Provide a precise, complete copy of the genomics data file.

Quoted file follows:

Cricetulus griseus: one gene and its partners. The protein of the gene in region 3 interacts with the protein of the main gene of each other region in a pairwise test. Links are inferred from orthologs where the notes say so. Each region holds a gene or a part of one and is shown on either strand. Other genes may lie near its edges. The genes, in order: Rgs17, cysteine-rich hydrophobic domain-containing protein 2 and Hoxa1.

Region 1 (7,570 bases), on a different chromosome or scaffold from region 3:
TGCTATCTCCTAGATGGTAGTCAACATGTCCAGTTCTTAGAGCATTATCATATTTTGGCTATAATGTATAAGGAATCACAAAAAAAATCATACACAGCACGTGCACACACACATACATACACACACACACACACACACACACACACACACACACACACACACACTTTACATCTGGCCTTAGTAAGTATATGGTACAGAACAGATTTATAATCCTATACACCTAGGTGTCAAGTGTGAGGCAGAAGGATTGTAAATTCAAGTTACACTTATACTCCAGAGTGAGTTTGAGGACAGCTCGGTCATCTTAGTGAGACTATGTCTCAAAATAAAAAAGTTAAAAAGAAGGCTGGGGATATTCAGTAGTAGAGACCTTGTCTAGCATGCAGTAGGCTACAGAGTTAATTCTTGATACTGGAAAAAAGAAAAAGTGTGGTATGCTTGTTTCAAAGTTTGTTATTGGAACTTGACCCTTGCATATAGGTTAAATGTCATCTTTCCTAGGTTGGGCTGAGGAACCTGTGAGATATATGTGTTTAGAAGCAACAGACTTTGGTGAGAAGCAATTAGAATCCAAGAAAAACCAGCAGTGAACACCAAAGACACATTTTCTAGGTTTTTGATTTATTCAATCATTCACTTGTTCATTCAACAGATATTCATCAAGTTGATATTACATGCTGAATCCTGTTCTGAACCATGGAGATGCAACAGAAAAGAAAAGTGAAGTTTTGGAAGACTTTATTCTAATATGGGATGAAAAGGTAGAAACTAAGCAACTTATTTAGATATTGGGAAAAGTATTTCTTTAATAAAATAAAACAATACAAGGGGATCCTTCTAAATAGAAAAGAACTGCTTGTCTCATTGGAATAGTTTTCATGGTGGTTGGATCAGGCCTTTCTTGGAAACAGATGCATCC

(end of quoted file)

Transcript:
Cricetulus griseus: one gene and its partners. The protein of the gene in region 3 interacts with the protein of the main gene of each other region in a pairwise test. Links are inferred from orthologs where the notes say so. Each region holds a gene or a part of one and is shown on either strand. Other genes may lie near its edges. The genes, in order: Rgs17, cysteine-rich hydrophobic domain-containing protein 2 and Hoxa1.

Region 1 (7,570 bases), on a different chromosome or scaffold from region 3:
TGCTATCTCCTAGATGGTAGTCAACATGTCCAGTTCTTAGAGCATTATCATATTTTGGCTATAATGTATAAGGAATCACAAAAAAAATCATACACAGCACGTGCACACACACATACATACACACACACACACACACACACACACACACACACACACACACACACTTTACATCTGGCCTTAGTAAGTATATGGTACAGAACAGATTTATAATCCTATACACCTAGGTGTCAAGTGTGAGGCAGAAGGATTGTAAATTCAAGTTACACTTATACTCCAGAGTGAGTTTGAGGACAGCTCGGTCATCTTAGTGAGACTATGTCTCAAAATAAAAAAGTTAAAAAGAAGGCTGGGGATATTCAGTAGTAGAGACCTTGTCTAGCATGCAGTAGGCTACAGAGTTAATTCTTGATACTGGAAAAAAGAAAAAGTGTGGTATGCTTGTTTCAAAGTTTGTTATTGGAACTTGACCCTTGCATATAGGTTAAATGTCATCTTTCCTAGGTTGGGCTGAGGAACCTGTGAGATATATGTGTTTAGAAGCAACAGACTTTGGTGAGAAGCAATTAGAATCCAAGAAAAACCAGCAGTGAACACCAAAGACACATTTTCTAGGTTTTTGATTTATTCAATCATTCACTTGTTCATTCAACAGATATTCATCAAGTTGATATTACATGCTGAATCCTGTTCTGAACCATGGAGATGCAACAGAAAAGAAAAGTGAAGTTTTGGAAGACTTTATTCTAATATGGGATGAAAAGGTAGAAACTAAGCAACTTATTTAGATATTGGGAAAAGTATTTCTTTAATAAAATAAAACAATACAAGGGGATCCTTCTAAATAGAAAAGAACTGCTTGTCTCATTGGAATAGTTTTCATGGTGGTTGGATCAGGCCTTTCTTGGAAACAGATGCATCC